I was standing alone in the corner of the gym watching my 11-year-old daughter and her teammates play volleyball. The small gym of the opposing team didn’t have bleachers, just chairs lining both sides of the court filled with parents, siblings, and grandparents.
My daughter and her teammates were playing hard and enjoying themselves. Their bright eyes and flushed, focused faces took me back to my high school volleyball team. I loved the high I experienced during intense competition. It was a combination of adrenaline; the sense of empowerment and strength; and the beauty, mutuality, and art of functioning as a team.
A fast overhand serve flew over the net and my daughter got under it for a great pass. Parents, grandparents, and little brothers cheered, “Great job Gabriela!” Another teammate made five great overhand serves in a row and shouts of praise and affirmation rang out for her too.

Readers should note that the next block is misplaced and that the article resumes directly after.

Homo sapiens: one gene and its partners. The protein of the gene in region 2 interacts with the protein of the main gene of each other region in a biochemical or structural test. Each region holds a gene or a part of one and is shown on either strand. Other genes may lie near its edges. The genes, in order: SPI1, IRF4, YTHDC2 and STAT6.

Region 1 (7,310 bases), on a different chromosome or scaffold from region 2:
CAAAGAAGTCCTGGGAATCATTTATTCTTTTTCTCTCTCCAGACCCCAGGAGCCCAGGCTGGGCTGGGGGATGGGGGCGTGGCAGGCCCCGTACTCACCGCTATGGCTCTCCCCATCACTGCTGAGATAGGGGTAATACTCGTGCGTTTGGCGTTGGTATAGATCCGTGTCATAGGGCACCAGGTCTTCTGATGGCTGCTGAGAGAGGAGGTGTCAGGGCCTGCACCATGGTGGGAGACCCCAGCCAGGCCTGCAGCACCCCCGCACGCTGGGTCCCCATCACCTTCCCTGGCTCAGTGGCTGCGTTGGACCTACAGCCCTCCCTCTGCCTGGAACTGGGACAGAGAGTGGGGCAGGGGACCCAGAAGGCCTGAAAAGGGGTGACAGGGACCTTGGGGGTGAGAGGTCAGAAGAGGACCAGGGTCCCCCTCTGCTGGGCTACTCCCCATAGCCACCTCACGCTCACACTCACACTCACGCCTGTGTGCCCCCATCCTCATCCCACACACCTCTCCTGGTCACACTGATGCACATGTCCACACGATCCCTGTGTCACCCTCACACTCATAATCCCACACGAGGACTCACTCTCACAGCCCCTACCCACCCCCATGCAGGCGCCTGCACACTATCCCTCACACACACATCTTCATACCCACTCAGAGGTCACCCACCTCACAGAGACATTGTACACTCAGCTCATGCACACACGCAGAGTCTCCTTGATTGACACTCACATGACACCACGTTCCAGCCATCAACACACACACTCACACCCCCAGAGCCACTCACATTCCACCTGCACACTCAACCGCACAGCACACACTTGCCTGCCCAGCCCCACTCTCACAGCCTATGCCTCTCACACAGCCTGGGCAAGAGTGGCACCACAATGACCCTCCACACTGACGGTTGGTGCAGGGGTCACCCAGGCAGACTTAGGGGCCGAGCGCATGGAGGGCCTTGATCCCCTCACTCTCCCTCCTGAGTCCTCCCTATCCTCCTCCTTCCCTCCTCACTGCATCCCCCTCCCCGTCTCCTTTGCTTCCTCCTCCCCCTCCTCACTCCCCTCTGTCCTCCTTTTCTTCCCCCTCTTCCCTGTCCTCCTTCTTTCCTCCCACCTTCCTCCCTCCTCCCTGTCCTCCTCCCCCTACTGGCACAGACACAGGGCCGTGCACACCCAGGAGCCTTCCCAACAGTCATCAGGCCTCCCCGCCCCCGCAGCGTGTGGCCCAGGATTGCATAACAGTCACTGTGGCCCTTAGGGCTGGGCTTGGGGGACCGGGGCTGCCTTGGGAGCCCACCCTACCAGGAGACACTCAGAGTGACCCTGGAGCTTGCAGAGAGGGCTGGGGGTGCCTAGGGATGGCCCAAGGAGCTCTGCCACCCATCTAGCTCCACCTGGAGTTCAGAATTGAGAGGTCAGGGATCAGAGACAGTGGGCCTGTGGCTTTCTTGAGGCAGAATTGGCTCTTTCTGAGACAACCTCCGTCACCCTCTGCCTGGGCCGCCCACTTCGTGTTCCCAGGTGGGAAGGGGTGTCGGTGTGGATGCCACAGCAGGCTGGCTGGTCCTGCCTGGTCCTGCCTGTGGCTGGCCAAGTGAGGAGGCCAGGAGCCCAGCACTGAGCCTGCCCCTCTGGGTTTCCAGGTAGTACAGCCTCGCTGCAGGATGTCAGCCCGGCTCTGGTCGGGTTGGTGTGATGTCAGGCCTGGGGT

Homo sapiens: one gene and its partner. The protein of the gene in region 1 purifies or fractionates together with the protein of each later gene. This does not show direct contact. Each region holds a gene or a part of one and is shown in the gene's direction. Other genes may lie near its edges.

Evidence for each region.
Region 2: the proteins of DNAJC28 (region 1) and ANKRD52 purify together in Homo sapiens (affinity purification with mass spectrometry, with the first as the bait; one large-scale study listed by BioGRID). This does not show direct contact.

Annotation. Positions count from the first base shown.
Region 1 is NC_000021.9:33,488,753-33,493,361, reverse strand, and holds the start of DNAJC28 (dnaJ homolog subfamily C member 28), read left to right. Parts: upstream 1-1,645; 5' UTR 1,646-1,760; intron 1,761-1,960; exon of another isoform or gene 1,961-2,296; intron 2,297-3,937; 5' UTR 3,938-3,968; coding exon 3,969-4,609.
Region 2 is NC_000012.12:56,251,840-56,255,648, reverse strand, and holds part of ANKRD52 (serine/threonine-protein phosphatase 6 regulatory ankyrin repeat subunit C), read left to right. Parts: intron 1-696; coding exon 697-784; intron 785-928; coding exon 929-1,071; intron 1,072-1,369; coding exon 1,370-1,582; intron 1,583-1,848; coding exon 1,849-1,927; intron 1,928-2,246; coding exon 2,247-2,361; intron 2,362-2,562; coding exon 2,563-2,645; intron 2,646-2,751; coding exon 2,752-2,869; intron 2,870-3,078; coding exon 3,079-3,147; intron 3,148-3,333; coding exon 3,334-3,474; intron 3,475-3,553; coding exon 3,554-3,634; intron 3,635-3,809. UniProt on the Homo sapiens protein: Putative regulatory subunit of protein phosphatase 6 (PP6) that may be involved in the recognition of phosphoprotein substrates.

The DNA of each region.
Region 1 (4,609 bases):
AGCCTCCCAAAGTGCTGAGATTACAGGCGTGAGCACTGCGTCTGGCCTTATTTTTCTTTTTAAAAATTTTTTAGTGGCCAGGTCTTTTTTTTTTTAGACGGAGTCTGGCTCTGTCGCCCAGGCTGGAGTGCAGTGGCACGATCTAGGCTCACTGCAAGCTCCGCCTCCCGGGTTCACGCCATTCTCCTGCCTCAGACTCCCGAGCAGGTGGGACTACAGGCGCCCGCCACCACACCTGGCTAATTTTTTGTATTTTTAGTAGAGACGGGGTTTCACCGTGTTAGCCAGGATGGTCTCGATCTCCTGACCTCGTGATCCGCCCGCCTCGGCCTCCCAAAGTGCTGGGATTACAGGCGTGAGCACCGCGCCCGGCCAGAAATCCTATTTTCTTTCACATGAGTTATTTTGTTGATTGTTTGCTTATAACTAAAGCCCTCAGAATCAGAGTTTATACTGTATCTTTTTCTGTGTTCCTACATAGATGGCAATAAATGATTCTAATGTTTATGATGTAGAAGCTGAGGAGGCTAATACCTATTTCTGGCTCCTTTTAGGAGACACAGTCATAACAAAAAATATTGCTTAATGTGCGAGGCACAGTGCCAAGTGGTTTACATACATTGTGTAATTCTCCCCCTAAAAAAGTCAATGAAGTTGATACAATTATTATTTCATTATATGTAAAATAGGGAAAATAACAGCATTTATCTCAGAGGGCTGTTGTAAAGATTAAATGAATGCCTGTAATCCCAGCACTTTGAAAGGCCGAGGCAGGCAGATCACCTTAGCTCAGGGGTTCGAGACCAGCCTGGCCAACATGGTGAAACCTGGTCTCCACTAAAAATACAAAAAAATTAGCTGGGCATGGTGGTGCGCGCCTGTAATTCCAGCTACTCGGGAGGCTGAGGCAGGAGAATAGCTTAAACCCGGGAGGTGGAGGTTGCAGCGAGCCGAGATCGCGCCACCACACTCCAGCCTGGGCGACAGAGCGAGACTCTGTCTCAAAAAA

This is so good for them! I thought. It’s so good for these girls to feel strong, to gain confidence, to have all of these people here watching them and cheering them on. My internal dialogue then shifted as though I was speaking directly to the girls. Enjoy this moment girls. Soak it all in. Because when you’re a 39-year-old mom, you’re going to feel invisible.
My eyes welled up as the impact of the word “invisible” hit something raw inside of me.
In my mind I saw a middle-aged woman who had made a slow and subtle mistake. In the process of loving and giving of herself to her family, she’d gone too far. She’d given up herself. She existed to support the lives of her children and husband, to help them thrive and be successful. She was a hollow, lonely, invisible woman.
It was a dark moment. One that I knew I needed to spend time unpacking. I knew in my head that it wasn’t true, or that it didn’t have to be true. But it felt true. In that moment, in that season, I felt invisible.
(I plan to write more on the theme of “being seen,” including happier stories than this one. Part of me wondered if I should apologize for this story being kind of a downer, but I decided not to. I think it’s important to be honest, real and balanced by sharing our dark experiences as well as those that are full of grace and light. Both are helpful and needed.)